Changes in physical activity and sedentary behavior in response to COVID-19 and their associations with mental health in 3,052 US adults

Meyer, Jacob and McDowell, Cillian and Lansing, Jeni and Brower, Cassandra and Smith, Lee and Tully, Mark A. and Herring, Matthew (2020) Changes in physical activity and sedentary behavior in response to COVID-19 and their associations with mental health in 3,052 US adults. International Journal of Environmental Research and Public Health, 17. p. 6469. ISSN 1660-4601

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Official URL: https://doi.org/10.3390/ijerph17186469

Abstract

The COVID-19 pandemic altered many facets of life. We aimed to evaluate the impact of COVID-19-related public health guidelines on physical activity (PA), sedentary behavior, mental health, and their interrelations. Cross-sectional data were collected from 3052 US adults 3–8 April 2020 (from all 50 states). Participants self-reported pre- and post-COVID-19 levels of moderate and vigorous PA, sitting, and screen time. Currently-followed public health guidelines, stress, loneliness, positive mental health (PMH), social connectedness, and depressive and anxiety symptoms were self-reported. Participants were grouped by meeting US PA guidelines, reporting ≥8 h/day of sitting, or ≥8 h/day of screen time, pre- and post-COVID-19. Overall, 62% of participants were female, with age ranging from 18–24 (16.6% of sample) to 75+ (9.3%). Self-reported PA was lower post-COVID among participants reporting being previously active (mean change: −32.3% [95% CI: −36.3%, −28.1%]) but largely unchanged among previously inactive participants (+2.3% [−3.5%, +8.1%]). No longer meeting PA guidelines and increased screen time were associated with worse depression, loneliness, stress, and PMH (p < 0.001). Self-isolation/quarantine was associated with higher depressive and anxiety symptoms compared to social distancing (p < 0.001). Maintaining and enhancing physical activity participation and limiting screen time increases during abrupt societal changes may mitigate the mental health consequences.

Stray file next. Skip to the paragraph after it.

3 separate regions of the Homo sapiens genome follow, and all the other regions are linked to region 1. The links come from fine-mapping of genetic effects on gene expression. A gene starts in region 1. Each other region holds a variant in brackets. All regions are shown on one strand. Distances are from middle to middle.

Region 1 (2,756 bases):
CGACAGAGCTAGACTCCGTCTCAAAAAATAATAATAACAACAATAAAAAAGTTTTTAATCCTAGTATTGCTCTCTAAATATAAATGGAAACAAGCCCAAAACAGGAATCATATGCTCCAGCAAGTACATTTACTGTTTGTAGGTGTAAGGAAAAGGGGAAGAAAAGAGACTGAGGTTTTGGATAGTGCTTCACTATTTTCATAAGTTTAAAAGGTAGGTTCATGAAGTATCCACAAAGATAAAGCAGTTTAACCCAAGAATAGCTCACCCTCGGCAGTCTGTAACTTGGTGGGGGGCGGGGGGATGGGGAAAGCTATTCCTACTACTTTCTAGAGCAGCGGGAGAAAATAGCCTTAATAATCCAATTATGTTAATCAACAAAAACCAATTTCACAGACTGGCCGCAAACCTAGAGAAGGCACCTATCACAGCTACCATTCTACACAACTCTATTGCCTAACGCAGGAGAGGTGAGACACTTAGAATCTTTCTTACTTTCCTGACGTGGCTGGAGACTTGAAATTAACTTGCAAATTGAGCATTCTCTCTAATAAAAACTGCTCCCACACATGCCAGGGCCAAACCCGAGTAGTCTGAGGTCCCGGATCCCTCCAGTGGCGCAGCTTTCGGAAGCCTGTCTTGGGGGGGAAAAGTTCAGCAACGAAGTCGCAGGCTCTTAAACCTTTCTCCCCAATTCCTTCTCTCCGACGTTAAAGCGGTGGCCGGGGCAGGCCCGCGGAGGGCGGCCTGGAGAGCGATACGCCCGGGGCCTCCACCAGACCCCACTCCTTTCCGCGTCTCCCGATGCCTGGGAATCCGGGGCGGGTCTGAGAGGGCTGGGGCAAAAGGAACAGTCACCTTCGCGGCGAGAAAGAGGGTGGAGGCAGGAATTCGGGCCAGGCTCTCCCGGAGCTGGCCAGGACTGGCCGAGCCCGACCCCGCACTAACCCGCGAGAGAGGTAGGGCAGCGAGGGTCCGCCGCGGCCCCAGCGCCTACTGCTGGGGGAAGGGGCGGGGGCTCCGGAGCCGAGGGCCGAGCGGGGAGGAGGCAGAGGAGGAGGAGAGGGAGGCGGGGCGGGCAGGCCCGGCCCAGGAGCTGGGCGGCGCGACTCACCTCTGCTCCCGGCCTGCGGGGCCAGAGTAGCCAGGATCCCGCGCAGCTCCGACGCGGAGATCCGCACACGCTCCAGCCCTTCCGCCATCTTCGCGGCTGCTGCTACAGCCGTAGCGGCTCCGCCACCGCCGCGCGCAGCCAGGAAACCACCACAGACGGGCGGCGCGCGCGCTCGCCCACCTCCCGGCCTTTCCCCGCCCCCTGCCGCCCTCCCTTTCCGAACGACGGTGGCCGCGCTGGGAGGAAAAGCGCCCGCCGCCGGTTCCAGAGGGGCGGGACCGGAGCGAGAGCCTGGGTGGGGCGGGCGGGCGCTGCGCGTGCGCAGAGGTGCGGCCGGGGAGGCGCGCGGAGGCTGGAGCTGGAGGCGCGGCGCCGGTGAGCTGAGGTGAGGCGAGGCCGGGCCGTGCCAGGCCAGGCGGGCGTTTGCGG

Item Type: Journal Article
Keywords: COVID-19, USA, physical activity, screen time, sitting time, sedentary, mental health, public health, depression, anxiety, loneliness
Faculty: Faculty of Science & Engineering
COVID-19 Research Collection
SWORD Depositor: Symplectic User
Depositing User: Symplectic User
Date Deposited: 03 Sep 2020 09:36
Last Modified: 09 Sep 2021 18:52
URI: https://arro.anglia.ac.uk/id/eprint/705843

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